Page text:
Cathie Wood’s Ark Shows Chasing Alpha Isn’t What It Used To Be

By Bloomberg Markets Live commentator Ven Ram

Back in the day, Warren Buffett’s Berkshire Hathaway used to earn compounded annual returns of around 22%-23% consistently.

While Buffett is among the shrewdest investors we know of, he was also lucky in that he got to revive Berkshire in the Seventies and Eighties when the entire fund-management industry was but a fraction of the size that it is today. In other words, finding alpha was relatively a less-daunting and onerous task than it is now.

So when Cathie Wood says her funds “could deliver a 30%-40% compound annual rate of return during the next five years”, one has to ask the question what her team is unearthing by way of research that would allow her fund to do twice as good as the Oracle of Omaha himself during his best period of investments.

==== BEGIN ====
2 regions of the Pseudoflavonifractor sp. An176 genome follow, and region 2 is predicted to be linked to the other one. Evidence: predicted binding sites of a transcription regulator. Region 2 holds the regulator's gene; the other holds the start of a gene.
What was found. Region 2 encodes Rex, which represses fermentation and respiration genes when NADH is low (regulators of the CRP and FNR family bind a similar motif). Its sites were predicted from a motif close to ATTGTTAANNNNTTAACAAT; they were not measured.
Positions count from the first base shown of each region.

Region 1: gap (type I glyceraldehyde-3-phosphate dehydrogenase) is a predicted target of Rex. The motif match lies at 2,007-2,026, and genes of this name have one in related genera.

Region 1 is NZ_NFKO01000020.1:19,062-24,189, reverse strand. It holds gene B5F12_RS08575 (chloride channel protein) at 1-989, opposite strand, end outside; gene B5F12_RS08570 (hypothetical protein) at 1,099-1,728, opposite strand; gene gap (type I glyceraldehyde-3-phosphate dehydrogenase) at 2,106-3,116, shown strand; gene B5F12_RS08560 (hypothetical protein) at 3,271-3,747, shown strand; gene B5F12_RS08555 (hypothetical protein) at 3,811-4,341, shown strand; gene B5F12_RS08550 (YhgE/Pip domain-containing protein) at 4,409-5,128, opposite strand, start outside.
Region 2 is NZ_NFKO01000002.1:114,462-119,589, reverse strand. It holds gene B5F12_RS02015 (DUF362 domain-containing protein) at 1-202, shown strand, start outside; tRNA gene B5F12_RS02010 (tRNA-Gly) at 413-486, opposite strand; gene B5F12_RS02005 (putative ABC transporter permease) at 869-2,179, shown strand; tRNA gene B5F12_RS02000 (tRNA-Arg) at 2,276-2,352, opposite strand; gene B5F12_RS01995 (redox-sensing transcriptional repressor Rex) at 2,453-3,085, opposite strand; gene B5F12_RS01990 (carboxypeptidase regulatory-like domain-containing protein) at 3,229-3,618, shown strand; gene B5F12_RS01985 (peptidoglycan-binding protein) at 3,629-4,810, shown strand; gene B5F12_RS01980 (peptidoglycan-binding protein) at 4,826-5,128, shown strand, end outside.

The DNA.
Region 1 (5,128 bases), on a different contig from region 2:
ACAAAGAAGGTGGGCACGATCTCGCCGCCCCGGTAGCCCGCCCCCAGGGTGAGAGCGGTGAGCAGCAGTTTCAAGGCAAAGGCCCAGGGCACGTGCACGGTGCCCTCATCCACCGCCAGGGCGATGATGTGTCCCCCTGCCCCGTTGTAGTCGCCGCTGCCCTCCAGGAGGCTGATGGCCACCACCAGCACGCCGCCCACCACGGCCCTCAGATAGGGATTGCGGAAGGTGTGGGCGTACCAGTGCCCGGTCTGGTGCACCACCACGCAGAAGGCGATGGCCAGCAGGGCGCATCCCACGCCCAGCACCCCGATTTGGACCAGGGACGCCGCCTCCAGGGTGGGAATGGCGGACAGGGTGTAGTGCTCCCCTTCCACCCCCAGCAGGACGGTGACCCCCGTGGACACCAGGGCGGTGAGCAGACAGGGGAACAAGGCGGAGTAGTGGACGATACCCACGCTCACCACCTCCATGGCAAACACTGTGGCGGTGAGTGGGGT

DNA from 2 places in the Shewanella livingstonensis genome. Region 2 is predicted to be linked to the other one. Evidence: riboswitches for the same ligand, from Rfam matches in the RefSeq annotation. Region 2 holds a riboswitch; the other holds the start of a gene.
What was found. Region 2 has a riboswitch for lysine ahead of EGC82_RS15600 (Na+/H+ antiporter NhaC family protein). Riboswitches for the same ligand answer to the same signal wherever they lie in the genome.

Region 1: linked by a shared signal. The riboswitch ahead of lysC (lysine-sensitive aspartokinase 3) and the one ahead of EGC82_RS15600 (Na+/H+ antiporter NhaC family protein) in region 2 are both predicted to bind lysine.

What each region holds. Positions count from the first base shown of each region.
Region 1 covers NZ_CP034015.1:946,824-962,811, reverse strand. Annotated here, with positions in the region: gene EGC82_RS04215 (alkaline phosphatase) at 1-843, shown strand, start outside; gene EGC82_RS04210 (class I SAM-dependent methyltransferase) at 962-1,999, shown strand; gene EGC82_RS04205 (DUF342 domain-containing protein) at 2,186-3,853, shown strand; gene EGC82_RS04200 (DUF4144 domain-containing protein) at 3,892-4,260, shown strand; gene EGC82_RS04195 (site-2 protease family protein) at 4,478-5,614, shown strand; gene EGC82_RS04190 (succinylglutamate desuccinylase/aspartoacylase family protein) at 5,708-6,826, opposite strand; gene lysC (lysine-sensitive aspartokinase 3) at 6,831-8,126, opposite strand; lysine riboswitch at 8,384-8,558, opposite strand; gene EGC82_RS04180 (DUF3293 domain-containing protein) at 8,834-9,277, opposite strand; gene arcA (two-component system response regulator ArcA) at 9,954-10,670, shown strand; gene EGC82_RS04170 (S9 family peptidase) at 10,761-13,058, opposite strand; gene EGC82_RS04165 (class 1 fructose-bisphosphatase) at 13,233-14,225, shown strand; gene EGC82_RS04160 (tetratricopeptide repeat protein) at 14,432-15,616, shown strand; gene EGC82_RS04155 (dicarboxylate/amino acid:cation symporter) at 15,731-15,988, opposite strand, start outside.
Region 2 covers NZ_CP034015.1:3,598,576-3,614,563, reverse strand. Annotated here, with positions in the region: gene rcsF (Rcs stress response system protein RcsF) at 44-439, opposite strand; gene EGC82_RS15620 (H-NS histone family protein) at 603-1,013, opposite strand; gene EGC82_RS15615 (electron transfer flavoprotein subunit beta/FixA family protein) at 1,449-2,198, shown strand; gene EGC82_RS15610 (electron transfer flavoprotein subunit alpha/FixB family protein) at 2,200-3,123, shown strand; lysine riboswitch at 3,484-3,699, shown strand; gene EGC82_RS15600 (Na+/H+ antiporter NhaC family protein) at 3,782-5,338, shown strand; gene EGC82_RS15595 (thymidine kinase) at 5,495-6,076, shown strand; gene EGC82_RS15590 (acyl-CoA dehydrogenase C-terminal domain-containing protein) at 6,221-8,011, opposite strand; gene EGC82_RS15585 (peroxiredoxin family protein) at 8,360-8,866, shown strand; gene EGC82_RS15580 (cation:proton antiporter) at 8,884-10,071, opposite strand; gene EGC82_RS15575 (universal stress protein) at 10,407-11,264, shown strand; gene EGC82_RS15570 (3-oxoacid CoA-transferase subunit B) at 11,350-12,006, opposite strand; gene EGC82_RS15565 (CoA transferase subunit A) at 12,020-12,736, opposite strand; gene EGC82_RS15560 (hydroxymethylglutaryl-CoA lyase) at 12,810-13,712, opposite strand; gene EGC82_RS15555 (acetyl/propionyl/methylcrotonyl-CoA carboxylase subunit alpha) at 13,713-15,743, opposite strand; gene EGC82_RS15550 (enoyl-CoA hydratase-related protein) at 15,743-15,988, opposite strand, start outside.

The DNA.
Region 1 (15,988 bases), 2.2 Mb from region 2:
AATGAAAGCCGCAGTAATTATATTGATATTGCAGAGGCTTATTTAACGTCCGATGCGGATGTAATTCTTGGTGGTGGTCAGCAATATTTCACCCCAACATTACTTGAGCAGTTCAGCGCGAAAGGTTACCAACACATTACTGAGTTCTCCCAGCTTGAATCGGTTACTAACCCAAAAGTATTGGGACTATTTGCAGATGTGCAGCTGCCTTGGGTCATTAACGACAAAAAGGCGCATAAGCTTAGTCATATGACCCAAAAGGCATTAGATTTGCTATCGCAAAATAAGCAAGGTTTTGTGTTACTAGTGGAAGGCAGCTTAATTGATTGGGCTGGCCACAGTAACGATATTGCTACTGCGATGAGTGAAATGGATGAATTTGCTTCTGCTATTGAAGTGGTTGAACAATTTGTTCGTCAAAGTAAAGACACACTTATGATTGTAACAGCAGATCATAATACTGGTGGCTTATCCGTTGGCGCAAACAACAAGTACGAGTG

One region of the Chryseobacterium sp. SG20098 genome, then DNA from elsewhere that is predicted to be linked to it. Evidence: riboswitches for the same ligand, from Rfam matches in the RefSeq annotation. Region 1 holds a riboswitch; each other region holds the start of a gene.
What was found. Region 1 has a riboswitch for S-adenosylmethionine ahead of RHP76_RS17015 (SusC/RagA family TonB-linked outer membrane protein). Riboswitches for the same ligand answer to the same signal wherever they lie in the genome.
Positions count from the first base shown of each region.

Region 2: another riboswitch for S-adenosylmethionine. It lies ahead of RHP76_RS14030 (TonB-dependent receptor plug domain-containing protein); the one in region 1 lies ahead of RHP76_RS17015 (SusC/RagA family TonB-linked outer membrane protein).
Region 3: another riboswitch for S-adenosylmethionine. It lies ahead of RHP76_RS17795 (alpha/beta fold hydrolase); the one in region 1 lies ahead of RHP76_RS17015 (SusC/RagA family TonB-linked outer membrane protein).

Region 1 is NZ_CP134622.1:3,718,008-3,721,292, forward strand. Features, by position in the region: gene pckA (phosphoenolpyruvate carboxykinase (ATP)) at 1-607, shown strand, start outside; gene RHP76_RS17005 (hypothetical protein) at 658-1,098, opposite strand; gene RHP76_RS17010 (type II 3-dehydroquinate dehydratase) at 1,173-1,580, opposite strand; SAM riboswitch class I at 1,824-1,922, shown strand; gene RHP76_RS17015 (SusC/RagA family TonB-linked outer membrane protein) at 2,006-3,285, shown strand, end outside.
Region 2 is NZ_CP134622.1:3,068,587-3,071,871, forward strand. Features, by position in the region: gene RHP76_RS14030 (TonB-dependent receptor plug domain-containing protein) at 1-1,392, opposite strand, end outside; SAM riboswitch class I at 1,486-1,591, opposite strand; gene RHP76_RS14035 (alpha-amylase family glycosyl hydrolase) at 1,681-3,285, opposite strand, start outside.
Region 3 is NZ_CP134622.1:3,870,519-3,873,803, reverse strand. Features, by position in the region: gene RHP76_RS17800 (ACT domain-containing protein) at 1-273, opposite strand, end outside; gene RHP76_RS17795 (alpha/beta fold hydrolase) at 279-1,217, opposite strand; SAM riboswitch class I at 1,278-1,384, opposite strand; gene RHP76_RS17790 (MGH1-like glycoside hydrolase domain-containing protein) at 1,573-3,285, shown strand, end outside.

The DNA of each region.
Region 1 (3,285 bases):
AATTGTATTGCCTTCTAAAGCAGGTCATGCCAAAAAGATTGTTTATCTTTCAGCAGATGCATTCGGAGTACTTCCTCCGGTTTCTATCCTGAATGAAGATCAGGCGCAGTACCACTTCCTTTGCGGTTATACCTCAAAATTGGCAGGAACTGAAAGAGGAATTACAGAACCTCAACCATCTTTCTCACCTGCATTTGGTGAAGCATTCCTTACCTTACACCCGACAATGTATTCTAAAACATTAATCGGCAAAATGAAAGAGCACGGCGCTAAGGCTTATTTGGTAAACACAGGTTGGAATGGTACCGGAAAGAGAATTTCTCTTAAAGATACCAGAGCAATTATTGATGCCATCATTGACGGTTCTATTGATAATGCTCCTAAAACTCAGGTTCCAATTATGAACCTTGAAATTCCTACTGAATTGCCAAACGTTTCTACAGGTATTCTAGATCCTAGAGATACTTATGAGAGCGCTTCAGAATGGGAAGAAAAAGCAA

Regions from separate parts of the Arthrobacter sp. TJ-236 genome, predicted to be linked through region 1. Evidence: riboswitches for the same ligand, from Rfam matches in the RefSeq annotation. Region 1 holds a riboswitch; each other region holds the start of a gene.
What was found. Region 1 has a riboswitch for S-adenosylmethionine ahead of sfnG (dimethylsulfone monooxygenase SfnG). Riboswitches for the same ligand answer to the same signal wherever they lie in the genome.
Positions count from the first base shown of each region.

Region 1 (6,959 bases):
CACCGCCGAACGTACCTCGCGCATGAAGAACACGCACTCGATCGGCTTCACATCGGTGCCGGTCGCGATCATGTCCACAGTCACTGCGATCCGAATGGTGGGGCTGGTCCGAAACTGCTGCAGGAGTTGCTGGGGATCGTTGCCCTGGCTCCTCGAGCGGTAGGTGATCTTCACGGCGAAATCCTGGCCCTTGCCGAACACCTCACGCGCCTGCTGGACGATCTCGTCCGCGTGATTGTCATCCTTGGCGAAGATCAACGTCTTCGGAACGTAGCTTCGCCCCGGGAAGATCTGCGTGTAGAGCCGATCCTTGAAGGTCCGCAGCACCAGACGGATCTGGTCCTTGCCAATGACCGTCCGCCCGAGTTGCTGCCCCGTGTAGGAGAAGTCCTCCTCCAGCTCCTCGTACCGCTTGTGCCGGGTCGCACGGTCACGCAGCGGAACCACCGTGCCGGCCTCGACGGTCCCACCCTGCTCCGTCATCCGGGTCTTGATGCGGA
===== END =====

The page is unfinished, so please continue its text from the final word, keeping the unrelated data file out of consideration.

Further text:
Wood’s Ark Innovation has come under the harsh glare of investor scrutiny in recent weeks, what with the fund having lost about 20% in value this year against a backdrop where both the S&P and Nasdaq 100 have returned more than 25% each.

To be fair to Ark, it’s harsh to judge a fund based on just one year’s performance, but it’s fair to say that if the Fed were to raise rates as envisaged by its December dot plot, stock valuations would come under harsher scrutiny, making Wood’s lofty goal even more challenging — and worthy of lofty admiration should her fund’s returns reach for the sky as promised.

And the challenge to Ark encapsulates also the challenge faced by the wider, active-management community. With tons and tons of analysts poring over every single stock these days, any special edge that you could find in an earlier era by way of research is hard to come by, meaning finding alpha is fiendishly difficult these days.

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